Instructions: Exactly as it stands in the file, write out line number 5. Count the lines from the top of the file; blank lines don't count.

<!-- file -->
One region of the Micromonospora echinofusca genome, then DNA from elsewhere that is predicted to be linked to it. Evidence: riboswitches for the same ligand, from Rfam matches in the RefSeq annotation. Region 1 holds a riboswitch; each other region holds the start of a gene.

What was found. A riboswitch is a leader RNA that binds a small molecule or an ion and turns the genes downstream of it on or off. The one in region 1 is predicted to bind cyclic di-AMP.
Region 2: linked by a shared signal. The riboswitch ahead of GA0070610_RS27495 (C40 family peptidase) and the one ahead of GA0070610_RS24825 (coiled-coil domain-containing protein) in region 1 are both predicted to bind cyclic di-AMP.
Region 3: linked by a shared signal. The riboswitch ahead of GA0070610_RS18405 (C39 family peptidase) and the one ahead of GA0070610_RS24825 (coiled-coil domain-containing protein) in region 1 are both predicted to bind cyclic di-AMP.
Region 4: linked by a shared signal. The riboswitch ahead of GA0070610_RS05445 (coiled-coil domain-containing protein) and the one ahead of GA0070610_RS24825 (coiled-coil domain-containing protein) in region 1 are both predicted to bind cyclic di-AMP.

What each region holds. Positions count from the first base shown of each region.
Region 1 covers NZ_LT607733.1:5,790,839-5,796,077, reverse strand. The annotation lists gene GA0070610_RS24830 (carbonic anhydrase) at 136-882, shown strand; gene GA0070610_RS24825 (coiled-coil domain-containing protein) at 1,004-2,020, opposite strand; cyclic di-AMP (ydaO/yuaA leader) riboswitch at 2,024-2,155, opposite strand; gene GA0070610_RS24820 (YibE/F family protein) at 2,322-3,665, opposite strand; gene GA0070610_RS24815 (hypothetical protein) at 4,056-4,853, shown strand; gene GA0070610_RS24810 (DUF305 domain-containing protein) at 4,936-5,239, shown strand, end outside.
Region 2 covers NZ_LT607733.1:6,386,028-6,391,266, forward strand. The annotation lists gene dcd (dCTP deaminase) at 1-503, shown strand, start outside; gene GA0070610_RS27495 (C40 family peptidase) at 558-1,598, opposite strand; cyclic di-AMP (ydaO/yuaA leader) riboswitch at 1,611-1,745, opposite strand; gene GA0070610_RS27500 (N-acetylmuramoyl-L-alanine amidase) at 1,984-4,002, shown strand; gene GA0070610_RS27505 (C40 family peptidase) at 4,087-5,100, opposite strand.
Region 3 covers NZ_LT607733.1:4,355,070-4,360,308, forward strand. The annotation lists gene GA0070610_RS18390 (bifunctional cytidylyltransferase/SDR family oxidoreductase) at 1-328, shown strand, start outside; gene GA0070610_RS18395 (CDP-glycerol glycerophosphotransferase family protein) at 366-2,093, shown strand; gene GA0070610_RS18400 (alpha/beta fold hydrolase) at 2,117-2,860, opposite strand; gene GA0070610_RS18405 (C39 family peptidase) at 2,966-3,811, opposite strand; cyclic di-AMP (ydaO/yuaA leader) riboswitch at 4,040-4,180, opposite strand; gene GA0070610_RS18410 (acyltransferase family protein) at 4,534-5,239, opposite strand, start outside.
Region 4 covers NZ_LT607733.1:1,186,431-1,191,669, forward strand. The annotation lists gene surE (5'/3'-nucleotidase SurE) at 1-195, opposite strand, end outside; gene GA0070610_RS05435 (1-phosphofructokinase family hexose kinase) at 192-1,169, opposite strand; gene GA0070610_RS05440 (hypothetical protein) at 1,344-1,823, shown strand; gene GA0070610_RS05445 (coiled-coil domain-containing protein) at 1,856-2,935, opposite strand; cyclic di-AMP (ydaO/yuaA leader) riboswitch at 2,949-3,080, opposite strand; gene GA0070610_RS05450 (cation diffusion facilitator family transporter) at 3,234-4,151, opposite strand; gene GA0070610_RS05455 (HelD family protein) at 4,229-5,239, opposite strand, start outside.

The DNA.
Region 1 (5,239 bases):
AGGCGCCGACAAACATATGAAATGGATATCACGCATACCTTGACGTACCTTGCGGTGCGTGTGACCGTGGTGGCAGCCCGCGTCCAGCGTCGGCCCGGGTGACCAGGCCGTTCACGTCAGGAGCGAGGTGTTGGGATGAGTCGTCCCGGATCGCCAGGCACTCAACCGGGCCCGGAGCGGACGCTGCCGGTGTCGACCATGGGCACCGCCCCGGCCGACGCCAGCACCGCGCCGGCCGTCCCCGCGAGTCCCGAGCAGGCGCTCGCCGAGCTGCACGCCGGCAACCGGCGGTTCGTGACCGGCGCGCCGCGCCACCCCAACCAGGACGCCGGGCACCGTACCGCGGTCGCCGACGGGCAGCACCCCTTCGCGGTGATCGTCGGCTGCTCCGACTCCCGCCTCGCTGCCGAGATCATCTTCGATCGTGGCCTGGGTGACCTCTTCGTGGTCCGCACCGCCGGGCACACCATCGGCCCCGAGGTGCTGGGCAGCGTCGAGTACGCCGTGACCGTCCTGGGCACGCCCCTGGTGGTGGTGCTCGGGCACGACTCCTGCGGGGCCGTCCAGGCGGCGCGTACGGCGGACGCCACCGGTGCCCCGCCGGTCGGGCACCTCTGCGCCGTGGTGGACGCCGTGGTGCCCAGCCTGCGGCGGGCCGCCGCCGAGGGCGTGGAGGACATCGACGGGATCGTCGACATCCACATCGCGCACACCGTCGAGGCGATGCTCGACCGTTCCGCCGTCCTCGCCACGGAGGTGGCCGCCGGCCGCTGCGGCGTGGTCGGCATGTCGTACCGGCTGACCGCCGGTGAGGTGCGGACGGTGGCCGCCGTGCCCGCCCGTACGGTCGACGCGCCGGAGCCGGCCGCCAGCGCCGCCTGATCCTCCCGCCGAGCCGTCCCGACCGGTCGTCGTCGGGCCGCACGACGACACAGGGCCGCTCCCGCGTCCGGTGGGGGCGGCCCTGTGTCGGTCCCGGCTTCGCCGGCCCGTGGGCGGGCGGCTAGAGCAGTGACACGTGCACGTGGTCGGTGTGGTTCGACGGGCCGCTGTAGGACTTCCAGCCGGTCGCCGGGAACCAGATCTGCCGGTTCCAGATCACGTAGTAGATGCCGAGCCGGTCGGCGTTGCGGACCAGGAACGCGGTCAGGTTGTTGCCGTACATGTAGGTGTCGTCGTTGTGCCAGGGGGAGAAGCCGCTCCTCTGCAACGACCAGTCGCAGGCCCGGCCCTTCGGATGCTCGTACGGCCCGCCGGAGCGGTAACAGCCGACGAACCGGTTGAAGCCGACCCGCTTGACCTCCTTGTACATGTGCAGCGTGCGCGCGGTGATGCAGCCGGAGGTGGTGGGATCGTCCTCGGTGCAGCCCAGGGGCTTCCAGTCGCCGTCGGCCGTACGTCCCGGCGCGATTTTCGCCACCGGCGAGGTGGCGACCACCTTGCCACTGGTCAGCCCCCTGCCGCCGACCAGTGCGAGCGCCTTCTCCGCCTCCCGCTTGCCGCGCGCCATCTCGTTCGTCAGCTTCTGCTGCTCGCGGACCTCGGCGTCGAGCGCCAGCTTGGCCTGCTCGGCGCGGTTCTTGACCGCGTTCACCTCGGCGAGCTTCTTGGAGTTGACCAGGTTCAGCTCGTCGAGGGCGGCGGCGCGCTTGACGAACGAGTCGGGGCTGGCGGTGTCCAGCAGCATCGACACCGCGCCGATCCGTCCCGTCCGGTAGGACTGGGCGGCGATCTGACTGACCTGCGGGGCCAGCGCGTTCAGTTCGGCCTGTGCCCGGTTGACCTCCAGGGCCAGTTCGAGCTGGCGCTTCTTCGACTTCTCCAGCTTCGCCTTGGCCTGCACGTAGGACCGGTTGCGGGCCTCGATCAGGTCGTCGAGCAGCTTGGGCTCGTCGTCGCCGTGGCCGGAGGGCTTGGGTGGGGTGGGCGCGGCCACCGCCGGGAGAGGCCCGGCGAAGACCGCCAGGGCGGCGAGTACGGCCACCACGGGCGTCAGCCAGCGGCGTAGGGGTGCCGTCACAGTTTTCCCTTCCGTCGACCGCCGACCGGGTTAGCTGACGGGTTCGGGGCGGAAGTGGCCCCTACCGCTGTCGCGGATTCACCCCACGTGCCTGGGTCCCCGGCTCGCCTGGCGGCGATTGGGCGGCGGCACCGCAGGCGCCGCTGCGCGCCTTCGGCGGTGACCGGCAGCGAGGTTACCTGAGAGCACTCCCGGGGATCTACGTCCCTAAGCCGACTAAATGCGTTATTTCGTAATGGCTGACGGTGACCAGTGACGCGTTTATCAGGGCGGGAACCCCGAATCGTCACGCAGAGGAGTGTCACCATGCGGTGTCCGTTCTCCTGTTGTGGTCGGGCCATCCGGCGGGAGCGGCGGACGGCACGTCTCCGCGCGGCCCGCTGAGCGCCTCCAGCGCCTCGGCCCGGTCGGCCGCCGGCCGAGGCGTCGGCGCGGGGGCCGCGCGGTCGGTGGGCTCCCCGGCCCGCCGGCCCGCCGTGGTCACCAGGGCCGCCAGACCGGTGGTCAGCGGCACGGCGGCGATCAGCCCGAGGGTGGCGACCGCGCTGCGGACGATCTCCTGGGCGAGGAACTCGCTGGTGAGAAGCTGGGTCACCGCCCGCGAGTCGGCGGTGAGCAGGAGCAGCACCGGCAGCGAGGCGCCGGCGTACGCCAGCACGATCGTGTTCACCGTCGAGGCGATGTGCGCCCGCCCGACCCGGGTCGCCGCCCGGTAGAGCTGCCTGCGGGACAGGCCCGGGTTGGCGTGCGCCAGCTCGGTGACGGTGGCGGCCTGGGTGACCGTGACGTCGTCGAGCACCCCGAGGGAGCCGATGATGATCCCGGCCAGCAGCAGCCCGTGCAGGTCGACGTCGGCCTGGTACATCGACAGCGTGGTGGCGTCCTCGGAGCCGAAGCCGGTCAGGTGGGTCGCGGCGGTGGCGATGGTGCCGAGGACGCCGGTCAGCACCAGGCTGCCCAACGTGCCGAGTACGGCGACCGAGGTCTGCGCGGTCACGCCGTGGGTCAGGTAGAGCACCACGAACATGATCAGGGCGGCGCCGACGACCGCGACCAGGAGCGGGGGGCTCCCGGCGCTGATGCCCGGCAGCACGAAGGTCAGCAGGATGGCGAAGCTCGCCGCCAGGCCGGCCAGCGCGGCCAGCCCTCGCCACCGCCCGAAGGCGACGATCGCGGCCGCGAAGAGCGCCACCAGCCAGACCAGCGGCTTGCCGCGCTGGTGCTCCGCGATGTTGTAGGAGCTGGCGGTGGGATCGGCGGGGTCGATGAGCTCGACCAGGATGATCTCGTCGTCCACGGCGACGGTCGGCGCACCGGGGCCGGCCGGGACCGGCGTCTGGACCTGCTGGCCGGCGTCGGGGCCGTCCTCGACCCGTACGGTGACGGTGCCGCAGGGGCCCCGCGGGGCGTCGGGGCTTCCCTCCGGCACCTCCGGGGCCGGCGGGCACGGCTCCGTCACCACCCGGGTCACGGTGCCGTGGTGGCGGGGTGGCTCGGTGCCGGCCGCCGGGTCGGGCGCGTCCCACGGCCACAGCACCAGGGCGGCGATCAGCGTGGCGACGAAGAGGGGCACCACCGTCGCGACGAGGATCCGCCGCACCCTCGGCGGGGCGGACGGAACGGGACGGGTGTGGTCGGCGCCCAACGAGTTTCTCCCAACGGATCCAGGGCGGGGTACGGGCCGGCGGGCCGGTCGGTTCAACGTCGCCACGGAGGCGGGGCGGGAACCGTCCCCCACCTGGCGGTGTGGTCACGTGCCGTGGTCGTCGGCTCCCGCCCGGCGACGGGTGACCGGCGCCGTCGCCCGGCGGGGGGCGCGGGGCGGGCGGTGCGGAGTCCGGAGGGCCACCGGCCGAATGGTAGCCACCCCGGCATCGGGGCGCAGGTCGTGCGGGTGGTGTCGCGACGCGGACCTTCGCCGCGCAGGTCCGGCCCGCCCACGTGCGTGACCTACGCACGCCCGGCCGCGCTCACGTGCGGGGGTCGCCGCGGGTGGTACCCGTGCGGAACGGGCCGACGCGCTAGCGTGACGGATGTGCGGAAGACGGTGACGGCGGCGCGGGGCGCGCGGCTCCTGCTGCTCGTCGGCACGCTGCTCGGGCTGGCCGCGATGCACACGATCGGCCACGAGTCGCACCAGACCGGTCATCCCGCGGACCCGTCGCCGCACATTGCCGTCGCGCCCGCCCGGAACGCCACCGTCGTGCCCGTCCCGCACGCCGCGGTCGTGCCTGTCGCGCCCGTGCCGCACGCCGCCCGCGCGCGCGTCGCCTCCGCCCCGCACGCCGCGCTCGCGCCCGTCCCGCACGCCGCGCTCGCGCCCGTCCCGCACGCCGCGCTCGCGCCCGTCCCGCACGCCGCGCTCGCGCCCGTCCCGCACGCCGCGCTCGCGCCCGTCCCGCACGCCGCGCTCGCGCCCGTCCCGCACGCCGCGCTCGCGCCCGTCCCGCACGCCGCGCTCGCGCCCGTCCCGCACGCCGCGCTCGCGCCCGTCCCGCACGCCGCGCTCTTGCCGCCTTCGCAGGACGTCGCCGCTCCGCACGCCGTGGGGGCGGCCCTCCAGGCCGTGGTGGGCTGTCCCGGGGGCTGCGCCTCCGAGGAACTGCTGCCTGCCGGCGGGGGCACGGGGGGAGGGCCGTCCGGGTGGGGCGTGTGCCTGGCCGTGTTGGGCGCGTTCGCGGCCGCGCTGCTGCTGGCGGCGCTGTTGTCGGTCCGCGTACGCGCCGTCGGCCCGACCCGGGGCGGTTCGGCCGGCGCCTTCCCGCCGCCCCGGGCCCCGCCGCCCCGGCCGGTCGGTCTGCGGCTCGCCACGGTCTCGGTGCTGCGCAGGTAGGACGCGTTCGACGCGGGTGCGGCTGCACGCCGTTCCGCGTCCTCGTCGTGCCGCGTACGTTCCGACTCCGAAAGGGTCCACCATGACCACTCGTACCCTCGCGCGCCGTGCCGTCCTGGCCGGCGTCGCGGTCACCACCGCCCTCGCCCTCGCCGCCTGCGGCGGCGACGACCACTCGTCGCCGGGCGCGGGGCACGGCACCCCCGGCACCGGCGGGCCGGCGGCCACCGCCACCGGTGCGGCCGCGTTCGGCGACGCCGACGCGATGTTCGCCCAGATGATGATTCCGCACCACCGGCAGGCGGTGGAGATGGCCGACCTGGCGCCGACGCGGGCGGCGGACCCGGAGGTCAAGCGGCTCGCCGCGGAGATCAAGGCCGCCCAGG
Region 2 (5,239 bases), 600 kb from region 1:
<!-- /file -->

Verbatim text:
Region 4: linked by a shared signal. The riboswitch ahead of GA0070610_RS05445 (coiled-coil domain-containing protein) and the one ahead of GA0070610_RS24825 (coiled-coil domain-containing protein) in region 1 are both predicted to bind cyclic di-AMP.